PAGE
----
7 June 2013

DNA gives new perspectives to understand the mysteries of nature

"I’m confident that the new methodological approach, will be of great importance to molecular biology", says Professor Eske Willerslev at the Centre for Ancient Genetics, University of Copenhagen. One of his PhD students recently came up with a brilliant idea enabling researchers to get a full view of total ecosystems or populations dating thousands of years back in time. What usually has taken the DNA-researchers several years of laboratory work can now be done in just a few hours.

The automation of a long research process

Professor Eske Willerslev and his team find DNA traces of ancient life in areas where the ground is permanently frozen like in Siberia or Alaska. Here, inside the frozen ground, the team is able to find ancient DNA material from animals and plants that used to live in the area thousands of years ago. In order to detect the types of DNA material in a sample, the researchers normally use a DNA primer - a kind of 'fishing hook' attached to a specific piece of DNA. That particular piece of DNA is then being multiplied, cloned and sequenced which makes it possible for the researchers to identify it. However, this procedure is slow, and it takes years just to identify a fraction of the most common animals and plants available from the many DNA samples.

The technology

A new sequencing machine capable of interpreting millions of pieces of DNA in just a few hours was recently introduced. The machine alone brought in a revolution to the field, but has certain disadvantages and shortcomings. Firstly, an analysis made by the machine is quite expensive. Each analysis costs approximately DKK 45,000 and although the machine reads extensive amounts of DNA material, the cost is still considerable to a research project. Secondly, a vital problem arises when researchers try to benefit from the machine's enormous capacity by analysing samples from multiple locations or specimens in a single run in order to reduce costs. The machine simply cannot separate more than 16 samples from each other.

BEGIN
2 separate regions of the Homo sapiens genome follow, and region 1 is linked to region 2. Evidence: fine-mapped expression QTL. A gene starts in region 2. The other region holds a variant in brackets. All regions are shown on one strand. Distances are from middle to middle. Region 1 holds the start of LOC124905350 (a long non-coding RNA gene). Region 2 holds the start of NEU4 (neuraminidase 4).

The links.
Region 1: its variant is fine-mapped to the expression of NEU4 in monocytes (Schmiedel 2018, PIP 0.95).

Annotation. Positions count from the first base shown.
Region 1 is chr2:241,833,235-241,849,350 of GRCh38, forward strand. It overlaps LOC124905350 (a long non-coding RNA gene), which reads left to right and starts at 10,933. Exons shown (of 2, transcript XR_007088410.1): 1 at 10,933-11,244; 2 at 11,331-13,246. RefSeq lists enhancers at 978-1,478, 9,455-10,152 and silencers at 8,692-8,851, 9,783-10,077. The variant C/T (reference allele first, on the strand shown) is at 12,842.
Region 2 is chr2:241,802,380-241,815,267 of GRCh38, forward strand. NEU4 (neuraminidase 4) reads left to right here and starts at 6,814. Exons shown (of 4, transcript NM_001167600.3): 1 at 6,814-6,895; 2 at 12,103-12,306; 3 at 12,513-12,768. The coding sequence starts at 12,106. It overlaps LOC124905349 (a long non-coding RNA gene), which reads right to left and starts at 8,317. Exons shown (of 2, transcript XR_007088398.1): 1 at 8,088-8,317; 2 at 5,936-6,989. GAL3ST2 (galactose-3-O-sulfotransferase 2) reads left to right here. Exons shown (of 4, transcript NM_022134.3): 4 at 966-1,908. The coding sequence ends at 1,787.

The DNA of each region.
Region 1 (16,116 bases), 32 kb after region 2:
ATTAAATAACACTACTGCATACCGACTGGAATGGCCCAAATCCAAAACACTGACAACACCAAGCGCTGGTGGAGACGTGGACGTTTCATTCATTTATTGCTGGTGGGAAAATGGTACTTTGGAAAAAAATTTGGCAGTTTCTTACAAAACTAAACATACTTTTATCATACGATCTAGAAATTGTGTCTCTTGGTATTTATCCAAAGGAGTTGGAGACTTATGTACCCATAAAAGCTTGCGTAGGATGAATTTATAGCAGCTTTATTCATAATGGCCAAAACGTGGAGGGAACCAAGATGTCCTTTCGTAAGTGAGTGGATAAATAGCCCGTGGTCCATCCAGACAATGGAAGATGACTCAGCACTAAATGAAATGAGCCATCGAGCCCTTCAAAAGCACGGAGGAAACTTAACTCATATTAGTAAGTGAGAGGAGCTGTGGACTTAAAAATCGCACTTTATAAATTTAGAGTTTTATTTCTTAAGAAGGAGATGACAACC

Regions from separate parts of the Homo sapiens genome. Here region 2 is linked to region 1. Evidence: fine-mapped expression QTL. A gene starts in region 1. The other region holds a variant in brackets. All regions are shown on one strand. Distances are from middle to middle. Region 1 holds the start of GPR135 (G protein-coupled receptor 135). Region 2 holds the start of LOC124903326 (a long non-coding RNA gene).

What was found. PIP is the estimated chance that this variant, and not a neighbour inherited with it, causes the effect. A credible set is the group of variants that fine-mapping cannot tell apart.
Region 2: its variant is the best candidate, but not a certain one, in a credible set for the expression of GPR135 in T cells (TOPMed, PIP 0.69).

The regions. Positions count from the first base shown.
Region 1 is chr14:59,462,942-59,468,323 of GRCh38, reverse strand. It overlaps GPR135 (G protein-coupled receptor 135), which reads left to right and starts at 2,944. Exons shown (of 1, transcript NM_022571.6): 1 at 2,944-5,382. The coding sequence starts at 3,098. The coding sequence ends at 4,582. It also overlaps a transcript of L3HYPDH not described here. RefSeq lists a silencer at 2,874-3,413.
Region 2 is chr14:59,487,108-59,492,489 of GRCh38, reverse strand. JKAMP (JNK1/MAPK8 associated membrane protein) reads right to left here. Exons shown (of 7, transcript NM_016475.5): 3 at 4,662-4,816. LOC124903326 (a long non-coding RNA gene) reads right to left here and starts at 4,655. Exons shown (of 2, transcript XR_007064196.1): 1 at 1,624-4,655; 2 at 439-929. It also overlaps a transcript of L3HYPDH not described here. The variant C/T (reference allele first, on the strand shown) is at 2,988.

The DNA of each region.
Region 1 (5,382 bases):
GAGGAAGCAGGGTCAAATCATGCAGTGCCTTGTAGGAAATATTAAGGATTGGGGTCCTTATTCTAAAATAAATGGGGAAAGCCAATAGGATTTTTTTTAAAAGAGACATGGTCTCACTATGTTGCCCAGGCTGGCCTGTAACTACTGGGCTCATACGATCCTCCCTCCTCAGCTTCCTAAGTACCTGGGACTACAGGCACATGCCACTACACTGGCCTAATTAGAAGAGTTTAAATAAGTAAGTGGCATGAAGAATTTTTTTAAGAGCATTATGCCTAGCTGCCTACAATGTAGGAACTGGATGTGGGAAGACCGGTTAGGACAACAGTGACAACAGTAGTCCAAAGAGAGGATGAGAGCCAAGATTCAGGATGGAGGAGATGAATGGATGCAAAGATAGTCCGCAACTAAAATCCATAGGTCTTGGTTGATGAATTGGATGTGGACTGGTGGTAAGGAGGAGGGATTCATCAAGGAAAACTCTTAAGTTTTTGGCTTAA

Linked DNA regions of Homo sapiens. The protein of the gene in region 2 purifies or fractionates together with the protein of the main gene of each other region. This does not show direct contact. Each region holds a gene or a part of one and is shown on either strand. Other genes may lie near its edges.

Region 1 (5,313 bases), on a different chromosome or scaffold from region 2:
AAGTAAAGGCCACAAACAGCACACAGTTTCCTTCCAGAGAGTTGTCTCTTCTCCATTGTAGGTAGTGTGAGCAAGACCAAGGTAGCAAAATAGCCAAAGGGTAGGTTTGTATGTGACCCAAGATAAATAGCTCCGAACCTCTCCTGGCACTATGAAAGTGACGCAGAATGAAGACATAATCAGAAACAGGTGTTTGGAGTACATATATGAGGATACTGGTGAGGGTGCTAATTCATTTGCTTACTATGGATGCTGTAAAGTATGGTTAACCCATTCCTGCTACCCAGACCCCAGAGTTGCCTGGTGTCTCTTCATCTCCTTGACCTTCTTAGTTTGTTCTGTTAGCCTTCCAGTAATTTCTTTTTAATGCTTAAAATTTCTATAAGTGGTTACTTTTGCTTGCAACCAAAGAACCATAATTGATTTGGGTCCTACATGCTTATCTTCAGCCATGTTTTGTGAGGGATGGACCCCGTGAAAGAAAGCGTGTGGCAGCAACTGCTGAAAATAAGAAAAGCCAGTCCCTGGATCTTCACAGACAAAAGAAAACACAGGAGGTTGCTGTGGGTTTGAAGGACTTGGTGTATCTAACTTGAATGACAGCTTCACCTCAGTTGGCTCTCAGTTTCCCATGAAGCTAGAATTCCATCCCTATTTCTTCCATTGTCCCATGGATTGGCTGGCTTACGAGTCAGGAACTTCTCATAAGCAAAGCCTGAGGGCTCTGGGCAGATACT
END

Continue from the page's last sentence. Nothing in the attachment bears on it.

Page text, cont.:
Eske Willerslev went to check out the machine for himself at the Danish Cattle Research Centre in Foulum – the only place in Denmark, which operates the new sequencing machine. He realised to his great disappointment that the researchers at the University of Copenhagen could not make use of the machine for their respective projects due to the disadvantages mentioned above.

A simple but brilliant idea!

Then Jonas Binladen, a PhD student from his team, came up with a simple but brilliant idea: By attaching a 'finger-print' to the tagged primers ('fishing hooks' used to amplify DNA from each sample), one should - in theory - be able to localise each of the million sequences produced in each run, to its original sample or specimen. By making it possible to process amplification products from multiple samples or specimens in the same run, the team could make use of the machine's great capacity.

The research team now wanted to test the idea. And it really did work! The results are now being published in the scientific web magazine PLoS ONE Publication.

According to Eske Willerslev, the new approach have great scientific potentials:

"Today, when using conventional methods to detect ancient DNA, we are only able to test a limited number of samples providing us with a somewhat random image of life in the past. Due to this new method, our knowledge will be put into a whole new perspective. For instance, finding out if species became endangered due to a dramatic change in the climate or if the decline in numbers started many years earlier than we originally thought or estimated".


Eske Willerslev, professor
Centre for Ancient Genetics

Phone: +45 3532-0570
Mob. +45 2875-1309

Jonas Binladen, PhD - student
Centre for Ancient Genetics
Mobile: +45 6067-2620